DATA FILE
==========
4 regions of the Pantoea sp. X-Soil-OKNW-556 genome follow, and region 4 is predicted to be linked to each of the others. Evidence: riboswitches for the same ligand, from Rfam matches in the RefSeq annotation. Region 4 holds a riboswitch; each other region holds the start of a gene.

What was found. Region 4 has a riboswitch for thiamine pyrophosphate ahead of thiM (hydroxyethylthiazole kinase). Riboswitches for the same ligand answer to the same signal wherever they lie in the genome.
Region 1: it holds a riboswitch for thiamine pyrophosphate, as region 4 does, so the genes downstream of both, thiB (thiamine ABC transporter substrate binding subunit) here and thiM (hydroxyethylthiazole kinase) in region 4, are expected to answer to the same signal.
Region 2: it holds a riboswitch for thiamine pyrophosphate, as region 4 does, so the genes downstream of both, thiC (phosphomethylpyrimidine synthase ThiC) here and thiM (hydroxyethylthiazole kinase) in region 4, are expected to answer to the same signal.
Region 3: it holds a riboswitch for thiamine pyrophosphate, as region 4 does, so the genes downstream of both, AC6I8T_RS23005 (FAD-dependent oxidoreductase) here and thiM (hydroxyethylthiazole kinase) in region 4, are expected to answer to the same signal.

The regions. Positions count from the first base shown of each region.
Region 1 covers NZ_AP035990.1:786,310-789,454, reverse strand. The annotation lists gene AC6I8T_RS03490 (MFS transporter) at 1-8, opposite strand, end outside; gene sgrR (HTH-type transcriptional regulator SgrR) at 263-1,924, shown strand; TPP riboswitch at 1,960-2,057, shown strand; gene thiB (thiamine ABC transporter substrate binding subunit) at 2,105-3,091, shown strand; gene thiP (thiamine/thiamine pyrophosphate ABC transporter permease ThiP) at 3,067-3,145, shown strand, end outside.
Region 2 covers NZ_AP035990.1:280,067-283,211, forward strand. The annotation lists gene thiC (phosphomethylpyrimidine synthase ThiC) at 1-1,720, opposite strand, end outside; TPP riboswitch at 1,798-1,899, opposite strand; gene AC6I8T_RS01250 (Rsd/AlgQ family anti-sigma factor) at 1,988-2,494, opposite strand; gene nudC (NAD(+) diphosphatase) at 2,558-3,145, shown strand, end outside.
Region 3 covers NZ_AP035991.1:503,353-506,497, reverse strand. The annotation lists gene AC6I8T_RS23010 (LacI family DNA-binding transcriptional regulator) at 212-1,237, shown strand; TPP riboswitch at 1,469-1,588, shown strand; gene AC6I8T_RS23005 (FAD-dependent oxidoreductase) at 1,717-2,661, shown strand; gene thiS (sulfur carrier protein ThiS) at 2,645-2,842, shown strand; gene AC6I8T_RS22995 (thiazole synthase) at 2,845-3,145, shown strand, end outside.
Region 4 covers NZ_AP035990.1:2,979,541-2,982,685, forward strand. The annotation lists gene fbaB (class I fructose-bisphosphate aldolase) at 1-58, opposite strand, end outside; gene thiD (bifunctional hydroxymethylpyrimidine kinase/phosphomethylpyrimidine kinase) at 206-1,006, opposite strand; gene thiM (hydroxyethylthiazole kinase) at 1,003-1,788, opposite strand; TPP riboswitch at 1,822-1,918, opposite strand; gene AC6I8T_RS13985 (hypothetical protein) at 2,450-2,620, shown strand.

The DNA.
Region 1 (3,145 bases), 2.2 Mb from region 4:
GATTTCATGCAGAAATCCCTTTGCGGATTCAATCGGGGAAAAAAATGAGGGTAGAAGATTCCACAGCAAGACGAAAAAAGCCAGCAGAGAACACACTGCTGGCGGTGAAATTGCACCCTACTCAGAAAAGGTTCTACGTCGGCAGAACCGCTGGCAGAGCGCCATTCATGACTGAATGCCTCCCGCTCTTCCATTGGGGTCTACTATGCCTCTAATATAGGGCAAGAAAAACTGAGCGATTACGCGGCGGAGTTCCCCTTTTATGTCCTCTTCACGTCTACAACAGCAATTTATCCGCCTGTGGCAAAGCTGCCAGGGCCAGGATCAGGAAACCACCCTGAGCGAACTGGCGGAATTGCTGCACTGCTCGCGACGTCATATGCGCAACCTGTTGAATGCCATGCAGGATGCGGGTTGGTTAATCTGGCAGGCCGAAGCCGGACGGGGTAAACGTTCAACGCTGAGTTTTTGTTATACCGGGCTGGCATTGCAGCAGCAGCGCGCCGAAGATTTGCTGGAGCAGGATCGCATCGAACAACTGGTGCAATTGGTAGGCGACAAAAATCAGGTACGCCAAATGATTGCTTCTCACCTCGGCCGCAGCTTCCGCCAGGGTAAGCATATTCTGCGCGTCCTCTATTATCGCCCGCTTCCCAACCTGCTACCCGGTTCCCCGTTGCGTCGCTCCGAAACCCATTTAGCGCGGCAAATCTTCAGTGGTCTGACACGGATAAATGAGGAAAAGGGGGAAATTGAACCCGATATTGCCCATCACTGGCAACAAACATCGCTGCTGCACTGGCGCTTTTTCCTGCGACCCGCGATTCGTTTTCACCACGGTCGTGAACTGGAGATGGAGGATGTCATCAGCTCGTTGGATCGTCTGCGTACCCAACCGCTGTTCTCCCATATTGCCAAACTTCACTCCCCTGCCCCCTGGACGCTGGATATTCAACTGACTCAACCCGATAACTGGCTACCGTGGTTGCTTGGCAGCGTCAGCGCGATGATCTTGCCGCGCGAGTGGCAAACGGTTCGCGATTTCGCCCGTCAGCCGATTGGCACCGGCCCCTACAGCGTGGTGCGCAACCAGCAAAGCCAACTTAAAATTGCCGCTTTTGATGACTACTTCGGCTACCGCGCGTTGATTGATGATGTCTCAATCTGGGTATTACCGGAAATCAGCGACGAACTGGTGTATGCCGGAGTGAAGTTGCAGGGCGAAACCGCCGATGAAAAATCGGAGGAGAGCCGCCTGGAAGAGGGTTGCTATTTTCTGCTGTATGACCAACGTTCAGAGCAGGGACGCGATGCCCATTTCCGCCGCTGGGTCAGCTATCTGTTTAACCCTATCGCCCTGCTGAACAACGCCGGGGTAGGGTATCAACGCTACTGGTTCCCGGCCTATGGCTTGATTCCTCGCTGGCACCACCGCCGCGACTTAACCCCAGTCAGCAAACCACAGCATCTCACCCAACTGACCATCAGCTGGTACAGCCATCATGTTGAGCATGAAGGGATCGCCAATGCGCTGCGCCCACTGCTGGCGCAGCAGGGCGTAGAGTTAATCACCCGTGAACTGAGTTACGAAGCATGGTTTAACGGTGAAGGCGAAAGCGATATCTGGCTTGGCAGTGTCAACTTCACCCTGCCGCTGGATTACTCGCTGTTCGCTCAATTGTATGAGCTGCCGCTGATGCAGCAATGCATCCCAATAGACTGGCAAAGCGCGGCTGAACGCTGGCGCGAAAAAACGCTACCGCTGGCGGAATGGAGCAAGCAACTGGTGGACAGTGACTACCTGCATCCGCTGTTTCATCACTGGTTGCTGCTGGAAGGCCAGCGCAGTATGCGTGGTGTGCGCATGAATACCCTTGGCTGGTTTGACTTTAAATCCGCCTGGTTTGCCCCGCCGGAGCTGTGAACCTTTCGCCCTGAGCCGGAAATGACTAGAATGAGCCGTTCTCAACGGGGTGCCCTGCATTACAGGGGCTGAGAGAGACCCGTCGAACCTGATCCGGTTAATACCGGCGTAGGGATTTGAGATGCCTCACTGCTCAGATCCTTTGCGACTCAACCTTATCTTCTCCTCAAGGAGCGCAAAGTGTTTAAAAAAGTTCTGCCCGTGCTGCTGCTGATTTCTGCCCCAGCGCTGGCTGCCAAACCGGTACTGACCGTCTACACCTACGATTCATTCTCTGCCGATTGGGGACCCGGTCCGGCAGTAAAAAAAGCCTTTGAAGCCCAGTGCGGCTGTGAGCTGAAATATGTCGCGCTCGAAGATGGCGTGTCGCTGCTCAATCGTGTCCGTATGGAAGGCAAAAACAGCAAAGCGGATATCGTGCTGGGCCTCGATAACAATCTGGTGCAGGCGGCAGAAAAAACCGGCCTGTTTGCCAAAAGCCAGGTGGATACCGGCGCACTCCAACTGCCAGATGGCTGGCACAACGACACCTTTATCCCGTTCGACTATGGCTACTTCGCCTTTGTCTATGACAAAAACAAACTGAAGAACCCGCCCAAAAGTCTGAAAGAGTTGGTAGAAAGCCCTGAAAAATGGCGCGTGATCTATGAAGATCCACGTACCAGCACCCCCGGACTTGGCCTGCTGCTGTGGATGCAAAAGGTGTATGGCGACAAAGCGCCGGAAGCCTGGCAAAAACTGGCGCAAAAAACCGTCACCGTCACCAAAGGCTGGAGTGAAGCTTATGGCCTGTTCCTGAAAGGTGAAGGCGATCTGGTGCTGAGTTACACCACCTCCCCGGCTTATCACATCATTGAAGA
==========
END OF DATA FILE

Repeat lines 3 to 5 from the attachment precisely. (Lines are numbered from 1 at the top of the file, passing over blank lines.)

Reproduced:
Region 1: it holds a riboswitch for thiamine pyrophosphate, as region 4 does, so the genes downstream of both, thiB (thiamine ABC transporter substrate binding subunit) here and thiM (hydroxyethylthiazole kinase) in region 4, are expected to answer to the same signal.
Region 2: it holds a riboswitch for thiamine pyrophosphate, as region 4 does, so the genes downstream of both, thiC (phosphomethylpyrimidine synthase ThiC) here and thiM (hydroxyethylthiazole kinase) in region 4, are expected to answer to the same signal.
Region 3: it holds a riboswitch for thiamine pyrophosphate, as region 4 does, so the genes downstream of both, AC6I8T_RS23005 (FAD-dependent oxidoreductase) here and thiM (hydroxyethylthiazole kinase) in region 4, are expected to answer to the same signal.